Today, we’re pleased to bring you the second email highlighting the studio process of Mike Sonnichsen. We introduced you to his intaglio process last week, and today we’re going to show you the work that goes into his letterpress prints. We’re pleased to have two images from this series in our gallery right now.
The lego prints are similar in process to the intaglio prints: each finished print is created using just 3 ink colors. Also, each finished print is run through the press multiple times. Depending on the size and pattern of each image, some are run through 6, 12 or more times to complete the pieces which are characterized by radial symmetry and pattern exploration.
The method for letterpress printing is a bit faster for the artist, once the press is set up: ink is rolled onto the surface of the plastic pieces by the press roller and then and impression is made from the inked surface. Because the printing itself is faster makes it easier for the artist to create multiple similar original pieces in a series, known as an edition.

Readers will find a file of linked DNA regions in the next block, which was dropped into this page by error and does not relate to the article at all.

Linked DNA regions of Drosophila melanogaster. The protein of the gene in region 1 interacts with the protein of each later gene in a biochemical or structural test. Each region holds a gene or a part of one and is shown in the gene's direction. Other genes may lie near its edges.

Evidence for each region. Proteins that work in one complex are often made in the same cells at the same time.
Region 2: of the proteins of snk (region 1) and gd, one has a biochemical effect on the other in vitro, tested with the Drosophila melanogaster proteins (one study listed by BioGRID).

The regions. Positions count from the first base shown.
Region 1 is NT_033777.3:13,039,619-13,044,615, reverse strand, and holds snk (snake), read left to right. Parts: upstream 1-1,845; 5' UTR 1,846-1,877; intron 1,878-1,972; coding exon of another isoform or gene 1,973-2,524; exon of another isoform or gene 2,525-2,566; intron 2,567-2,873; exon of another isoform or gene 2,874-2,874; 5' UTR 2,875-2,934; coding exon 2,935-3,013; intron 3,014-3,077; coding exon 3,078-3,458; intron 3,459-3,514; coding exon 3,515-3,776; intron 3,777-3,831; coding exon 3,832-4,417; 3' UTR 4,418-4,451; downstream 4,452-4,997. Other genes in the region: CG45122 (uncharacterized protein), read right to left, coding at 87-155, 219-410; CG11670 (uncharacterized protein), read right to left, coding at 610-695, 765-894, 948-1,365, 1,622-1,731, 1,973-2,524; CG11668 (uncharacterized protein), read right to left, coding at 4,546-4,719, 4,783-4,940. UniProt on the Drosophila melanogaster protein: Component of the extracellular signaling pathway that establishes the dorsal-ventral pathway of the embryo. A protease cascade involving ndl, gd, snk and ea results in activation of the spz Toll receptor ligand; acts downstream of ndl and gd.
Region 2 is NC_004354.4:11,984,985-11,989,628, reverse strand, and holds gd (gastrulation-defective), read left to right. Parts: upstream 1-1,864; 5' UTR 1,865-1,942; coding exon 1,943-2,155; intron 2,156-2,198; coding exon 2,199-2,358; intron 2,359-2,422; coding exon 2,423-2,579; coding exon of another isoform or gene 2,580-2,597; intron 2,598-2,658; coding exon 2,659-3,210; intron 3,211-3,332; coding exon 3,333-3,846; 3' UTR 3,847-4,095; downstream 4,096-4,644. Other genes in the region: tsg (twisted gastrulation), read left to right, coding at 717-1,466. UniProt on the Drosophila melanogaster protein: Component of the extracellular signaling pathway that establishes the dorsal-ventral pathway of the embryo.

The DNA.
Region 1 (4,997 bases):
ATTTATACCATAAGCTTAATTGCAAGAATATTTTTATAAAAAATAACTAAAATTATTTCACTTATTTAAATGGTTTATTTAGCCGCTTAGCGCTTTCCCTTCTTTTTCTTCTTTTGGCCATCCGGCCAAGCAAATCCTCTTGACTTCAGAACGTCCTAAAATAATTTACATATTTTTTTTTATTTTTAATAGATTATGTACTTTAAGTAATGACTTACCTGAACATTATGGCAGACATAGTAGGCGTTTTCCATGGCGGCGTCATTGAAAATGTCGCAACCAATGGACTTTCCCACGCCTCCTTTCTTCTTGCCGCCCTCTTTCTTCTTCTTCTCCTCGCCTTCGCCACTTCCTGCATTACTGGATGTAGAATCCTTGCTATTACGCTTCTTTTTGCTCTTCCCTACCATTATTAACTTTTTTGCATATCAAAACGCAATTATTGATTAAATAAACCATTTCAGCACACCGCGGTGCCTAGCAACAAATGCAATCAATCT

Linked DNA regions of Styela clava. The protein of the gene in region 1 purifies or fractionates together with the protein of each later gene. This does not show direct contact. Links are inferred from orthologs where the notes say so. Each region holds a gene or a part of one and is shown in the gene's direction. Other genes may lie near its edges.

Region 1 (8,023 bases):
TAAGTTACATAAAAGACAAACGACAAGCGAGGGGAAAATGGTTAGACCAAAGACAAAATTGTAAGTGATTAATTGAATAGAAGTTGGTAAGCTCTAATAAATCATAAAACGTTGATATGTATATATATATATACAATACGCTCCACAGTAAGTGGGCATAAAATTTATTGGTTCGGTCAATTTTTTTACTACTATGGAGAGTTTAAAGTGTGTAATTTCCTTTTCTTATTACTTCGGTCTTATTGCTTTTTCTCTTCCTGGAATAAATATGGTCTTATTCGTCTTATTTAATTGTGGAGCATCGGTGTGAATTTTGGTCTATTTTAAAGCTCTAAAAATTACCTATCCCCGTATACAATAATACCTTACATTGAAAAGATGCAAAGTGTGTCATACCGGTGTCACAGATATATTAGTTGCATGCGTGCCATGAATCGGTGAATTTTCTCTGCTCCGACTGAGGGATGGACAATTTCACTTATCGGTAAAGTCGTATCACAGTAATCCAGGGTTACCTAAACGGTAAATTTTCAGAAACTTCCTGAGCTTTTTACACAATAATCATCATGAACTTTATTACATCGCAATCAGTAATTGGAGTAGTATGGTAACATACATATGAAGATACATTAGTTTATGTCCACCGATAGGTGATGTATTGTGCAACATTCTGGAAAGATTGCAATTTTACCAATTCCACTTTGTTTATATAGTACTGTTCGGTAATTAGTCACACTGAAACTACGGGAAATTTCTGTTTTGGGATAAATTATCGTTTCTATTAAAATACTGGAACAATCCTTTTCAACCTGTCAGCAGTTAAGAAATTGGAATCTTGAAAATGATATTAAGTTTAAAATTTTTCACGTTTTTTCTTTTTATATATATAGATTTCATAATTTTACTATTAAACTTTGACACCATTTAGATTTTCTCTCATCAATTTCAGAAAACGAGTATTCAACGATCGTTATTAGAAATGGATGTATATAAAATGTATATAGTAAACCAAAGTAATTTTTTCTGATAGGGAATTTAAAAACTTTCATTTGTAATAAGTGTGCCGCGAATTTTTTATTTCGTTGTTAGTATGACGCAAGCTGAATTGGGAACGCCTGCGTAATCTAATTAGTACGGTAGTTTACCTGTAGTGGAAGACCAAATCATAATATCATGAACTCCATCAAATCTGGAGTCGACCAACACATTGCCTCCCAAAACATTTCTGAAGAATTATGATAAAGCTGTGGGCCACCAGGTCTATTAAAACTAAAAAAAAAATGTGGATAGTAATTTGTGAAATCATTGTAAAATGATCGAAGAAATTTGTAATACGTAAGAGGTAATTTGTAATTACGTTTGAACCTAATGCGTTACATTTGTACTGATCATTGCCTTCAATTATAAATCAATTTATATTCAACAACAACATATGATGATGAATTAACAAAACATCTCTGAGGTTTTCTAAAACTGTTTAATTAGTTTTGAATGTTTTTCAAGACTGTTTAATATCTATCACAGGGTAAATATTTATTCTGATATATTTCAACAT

Mike printing the second layer, in Cyan ink on a Vandercook Letterpress
Mike’s statement about this series:
Letterpress print work with Lego flat tiles, suits my creative methodologies as it highlights pattern and symmetry, constructs of play, and chance operations. I have developed a personalized approach to Lego work in the last 3 years, and while the scale of traditional letterpress production is somewhat limited, I have started to collage sectional and tile elements into larger composite works. The precise and modular nature of this type of printing offers countless combinatory possibilities, a near overload of visual-systemic complexity, and a familiarity or accessibility through objects designed for play.
An example of another base layer for a new series.
Prints in the drying rack: This image shows how the print evolves with each additional layer of ink. I love seeing the edition in progress, as each layer is developed. As Mike says, “I too enjoy the process and drying rack pics… hardly anyone else besides the maker gets to see what is covered (lost? Gained?) in the process.”
More drying rack variations!
We hope you’ll come see Mike’s work in person at Mindport this summer! Many thanks to the artist for the generous loan of the work and for supplying studio images.